Although we readily acknowledge that the Fed should have started raising rates sooner than March 2022, we tracked inflation's path relative to prior tightening cycles. Using this criterion, the Fed’s performance during the latest cycle has been relatively successful.

Source: Board of Governors of the Federal Reserve System and the Bureau of Economic Analysis

Taking A Deeper Dive into Some of the Fed’s Significant Policy Experiences

Between July 1967 and August 1969, the Federal Reserve maintained tight monetary policy with an elevated federal funds rate. However, after Fed Chair, (William Chesney Martin) admitted that its restrictive monetary policy failed to arrest inflation pressures, the Fed eased monetary policy towards the latter part of the Fed Chair’s tenure, which ended in January 1970. In fact, from August 1969 to February 1971, the Fed lowered the average federal funds rate from 9.2% to 3.7%, as the core PCE inflation rate rose from 4.6% to 5.0%. Interestingly, market pundits chastise the Fed for even considering rate cuts with a core PCE growth rate of 2.8%.

To be sure, the message we hear most often is that the Fed doesn’t want to repeat the errors that the highly-respected inflation fighter Paul Volcker made during the early years of his tenure. Fed Chair Volcker guided the federal funds rate lower from an average of 19.1% in January 1981 to as low as 8.5% by February 1983, only to be forced to raise rates again to combat inflation. Critics often forget that the federal funds rate was lowered in 1981 when the core PCE yearly inflation rate was rising at a staggering +9.8% yearly pace compared to its latest reading of +2.8%. If the Federal Reserve were to lower the federal funds rate today with a core inflation rate near 10.0%, I am confident that the heads of many economy watchers would explode!

However, in defense of Chair Volcker, with a federal funds rate of 19.1% and a core PCE inflation growth rate of 9.8%, there may have been room for a slightly lower federal funds rate. Nonetheless, lowering the federal funds rate below the underlying inflation rate may have been too aggressive, which required Volcker to pivot and restart another hiking cycle after previously lowering interest rates.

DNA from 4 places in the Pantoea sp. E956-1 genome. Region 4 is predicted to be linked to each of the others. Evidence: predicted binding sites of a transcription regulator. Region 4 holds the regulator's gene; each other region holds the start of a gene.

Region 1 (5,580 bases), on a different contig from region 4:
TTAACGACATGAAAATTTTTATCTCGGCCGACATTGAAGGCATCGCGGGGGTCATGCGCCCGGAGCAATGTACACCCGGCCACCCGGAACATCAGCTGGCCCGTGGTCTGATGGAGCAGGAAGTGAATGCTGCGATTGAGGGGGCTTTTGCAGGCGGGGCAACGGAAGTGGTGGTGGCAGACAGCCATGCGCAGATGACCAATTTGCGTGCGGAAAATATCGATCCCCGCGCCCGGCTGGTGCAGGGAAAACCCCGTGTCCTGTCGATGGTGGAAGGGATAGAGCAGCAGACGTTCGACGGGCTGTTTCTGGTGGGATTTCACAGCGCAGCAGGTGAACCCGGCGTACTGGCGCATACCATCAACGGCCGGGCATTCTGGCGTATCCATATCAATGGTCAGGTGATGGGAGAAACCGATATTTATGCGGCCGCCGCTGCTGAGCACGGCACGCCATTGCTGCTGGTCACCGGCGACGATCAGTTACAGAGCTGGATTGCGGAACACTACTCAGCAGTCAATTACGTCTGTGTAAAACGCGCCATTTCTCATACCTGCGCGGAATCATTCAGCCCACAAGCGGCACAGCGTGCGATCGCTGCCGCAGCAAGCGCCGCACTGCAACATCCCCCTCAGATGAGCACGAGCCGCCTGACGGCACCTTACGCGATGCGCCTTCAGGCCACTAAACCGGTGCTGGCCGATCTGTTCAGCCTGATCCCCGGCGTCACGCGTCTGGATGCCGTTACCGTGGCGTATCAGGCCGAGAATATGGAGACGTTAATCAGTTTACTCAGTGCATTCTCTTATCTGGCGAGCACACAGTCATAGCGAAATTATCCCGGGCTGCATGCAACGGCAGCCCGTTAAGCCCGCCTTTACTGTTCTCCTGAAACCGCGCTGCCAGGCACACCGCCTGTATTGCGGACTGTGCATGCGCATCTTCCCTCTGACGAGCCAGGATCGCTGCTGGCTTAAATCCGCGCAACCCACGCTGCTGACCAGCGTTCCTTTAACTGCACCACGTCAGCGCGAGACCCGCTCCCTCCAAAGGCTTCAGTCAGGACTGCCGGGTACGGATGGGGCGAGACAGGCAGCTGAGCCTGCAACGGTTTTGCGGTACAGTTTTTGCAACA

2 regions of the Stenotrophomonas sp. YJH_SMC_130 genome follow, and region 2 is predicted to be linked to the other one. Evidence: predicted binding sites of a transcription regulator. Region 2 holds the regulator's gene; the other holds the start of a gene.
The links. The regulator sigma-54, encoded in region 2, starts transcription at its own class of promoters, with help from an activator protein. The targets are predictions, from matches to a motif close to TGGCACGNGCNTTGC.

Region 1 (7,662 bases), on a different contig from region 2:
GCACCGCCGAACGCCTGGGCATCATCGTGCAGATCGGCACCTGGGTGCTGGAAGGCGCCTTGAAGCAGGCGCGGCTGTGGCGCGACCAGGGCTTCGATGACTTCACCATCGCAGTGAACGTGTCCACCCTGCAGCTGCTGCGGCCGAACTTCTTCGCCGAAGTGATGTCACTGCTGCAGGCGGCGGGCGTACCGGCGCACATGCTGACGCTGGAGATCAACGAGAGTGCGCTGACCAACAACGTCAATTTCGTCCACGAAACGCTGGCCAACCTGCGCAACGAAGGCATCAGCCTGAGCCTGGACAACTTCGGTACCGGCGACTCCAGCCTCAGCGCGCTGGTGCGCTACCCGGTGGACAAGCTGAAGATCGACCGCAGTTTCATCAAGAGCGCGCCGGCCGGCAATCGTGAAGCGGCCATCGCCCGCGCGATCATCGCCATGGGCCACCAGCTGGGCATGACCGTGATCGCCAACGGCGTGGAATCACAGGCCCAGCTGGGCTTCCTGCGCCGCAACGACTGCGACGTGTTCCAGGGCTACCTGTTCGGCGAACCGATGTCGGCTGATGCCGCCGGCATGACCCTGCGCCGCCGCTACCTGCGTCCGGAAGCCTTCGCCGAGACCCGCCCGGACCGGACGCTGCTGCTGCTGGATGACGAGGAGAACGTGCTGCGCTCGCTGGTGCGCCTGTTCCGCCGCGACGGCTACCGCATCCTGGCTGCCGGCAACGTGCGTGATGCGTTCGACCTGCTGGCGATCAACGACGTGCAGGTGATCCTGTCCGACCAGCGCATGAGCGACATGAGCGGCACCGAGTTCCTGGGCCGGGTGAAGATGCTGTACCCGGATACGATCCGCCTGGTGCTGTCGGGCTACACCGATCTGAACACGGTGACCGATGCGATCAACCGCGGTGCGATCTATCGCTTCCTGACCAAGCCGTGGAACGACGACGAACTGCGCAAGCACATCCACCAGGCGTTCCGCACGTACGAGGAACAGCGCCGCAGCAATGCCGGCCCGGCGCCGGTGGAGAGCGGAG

In March 1989, Fed Chair Alan Greenspan eased monetary policy slightly by lowering the average federal funds rate from 9.85% in March 1989 to 8.5% in December 1989 despite an underlying core PCE yearly growth rate of +4.6% in March 1989. However, this strategy was still restrictive since the spread between the federal funds rate and core PCE remained positive even as the Fed modestly lowered the federal funds rate.

Such actions proved that the Fed could lower interest rates and maintain a restrictive policy stance if the federal funds remained above the underlying inflation rate. This policy gambit worked well for Greenspan as the yearly growth in core PCE dropped from 4.6% in March 1989 to +3.7% in December 1989. Back then, growing inflation at this pace was considered a successful outcome, while a 2.8% inflation rate today is viewed as a policy flop.

Summary and Concluding Thoughts

Our nonpartisan review of all the Fed's previous monetary actions dating back to the mid-1960s reveals that the Fed has done a relatively good job managing the latest monetary tightening cycle compared to prior ones where the results could have been better.

Comparing the average core PCE across low and high inflation periods to the current monetary tightening cycle, we find that inflation has dropped much faster than all the previous monetary strategies since the mid-1960s. Sadly, this has been lost in many market discussions, as the consensus believes the Fed performed poorly in the current cycle.

Source: Board of Governors of the Federal Reserve System and the Bureau of Economic Analysis

While we readily acknowledge that the Fed erred by waiting too long to begin raising the federal funds rate, our results reveal that in some periods where the Fed raised sooner, it was unable to push inflation lower, thereby squandering any advantages it may have gained from preemptively raising its policy rates.

investingpersonal financeeconomy

About the Creator

Anthony Chan

Chan Economics LLC, Public Speaker

Chief Global Economist & Public Speaker JPM Chase ('94-'19).

Senior Economist Barclays ('91-'94)

Economist, NY Federal Reserve ('89-'91)

Econ. Prof. (Univ. of Dayton, '86-'89)

Ph.D. Economics